My First Real Inspection

Discussion in 'Beekeeping 101' started by blueblood, Apr 12, 2012.

  1. blueblood

    blueblood New Member

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    Hi friends, I completed my first real inspection today of both hives frame by frame. I took some pics front and back mostly of the old drawn comb frames I traded with my mentor. I would be honored and grateful for some of experienced keepers to give me an analysis of what you see. I have a little idea of what I am looking for but still not quite where I want to be with identifying things. I took pretty good photos so you can get a decent look. The pic with the very visible yellow pollen pouch is my favorite...allot going on in that and the other pics...pretty cool. The only thing that concerned me was a few white white cocoon like objects one of them very clearly seen on first pick on photobucket album just right of center and three inches from the top. I think I saw one on a frame with a bee hind end hanging out of it. Strange? Moth activity? It was very interesting and exciting to see the first drawing of new foundation in the second hive. Finding the queen and other things is like those "where in the world is waldo" books, ha! My reflection in most of the cells unfortunately. Both queens to my relief were found. Here are the variables: introduced on April 3rd, four frames old drawn comb in each hive, hives were smoked, 50's temp, sunny/no wind. Here is link to my photobucket album so that you can get a better, more zoomed in look. http://s267.photobucket.com/albums/ii307/jossenbella/1st Hive Inspections Spring 2012/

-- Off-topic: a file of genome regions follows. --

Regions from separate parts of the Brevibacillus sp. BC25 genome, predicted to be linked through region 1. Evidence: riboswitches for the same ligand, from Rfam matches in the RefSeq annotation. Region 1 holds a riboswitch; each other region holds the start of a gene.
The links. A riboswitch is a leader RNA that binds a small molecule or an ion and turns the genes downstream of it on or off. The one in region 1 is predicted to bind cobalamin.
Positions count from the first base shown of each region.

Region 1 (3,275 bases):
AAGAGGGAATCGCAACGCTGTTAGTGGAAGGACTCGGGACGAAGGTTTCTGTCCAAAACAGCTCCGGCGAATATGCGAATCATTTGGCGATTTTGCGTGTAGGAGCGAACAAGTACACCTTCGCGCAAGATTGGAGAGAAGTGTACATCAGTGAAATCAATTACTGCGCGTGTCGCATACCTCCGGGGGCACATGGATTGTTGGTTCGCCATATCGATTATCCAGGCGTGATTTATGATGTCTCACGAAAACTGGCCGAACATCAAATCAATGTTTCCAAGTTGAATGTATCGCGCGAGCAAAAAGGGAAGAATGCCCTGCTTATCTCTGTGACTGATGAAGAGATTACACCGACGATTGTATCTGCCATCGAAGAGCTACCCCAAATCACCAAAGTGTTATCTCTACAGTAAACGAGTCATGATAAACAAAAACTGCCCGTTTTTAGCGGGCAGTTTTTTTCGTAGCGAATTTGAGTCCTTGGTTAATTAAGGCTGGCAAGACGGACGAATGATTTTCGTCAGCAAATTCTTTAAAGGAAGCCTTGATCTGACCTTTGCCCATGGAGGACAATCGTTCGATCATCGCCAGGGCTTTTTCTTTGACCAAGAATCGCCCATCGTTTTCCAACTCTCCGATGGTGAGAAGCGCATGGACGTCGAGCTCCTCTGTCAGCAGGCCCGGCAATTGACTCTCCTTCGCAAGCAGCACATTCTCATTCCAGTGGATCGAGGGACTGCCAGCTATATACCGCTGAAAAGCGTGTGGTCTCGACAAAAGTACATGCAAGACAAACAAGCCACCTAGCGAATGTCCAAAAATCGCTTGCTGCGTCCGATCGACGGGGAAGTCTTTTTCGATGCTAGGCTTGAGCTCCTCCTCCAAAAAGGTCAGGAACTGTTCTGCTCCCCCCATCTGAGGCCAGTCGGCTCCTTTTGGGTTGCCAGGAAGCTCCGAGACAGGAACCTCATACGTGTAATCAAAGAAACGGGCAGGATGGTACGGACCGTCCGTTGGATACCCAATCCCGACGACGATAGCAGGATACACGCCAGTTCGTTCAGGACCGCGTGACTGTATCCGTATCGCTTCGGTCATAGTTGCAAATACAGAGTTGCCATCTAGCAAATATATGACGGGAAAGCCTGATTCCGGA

The first and second hives are separated by a picture of all the frames in the deep. On a side note today, the bees were actually more defensive than I have seen them since introductions. Further, I saw something I read here somewhere. The bees actually started lining up and looking at me...it was very interesting and cool but oh crap in the same thought, ha! Puff of the smoke dismissed the gang though... Thanks, Dave
    DSCF5444.jpg
     
  2. Omie

    Omie New Member

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    Looks pretty good to me. You can tell the bees were a bit chilly, they remained rather huddled on the frames and did not appear to crawl around much while you were inspecting. Now that you know the queens are there, I'd leave them alone for maybe 10 days and go back to check for brood on a warmer day in the 60's. Just my opinion. :)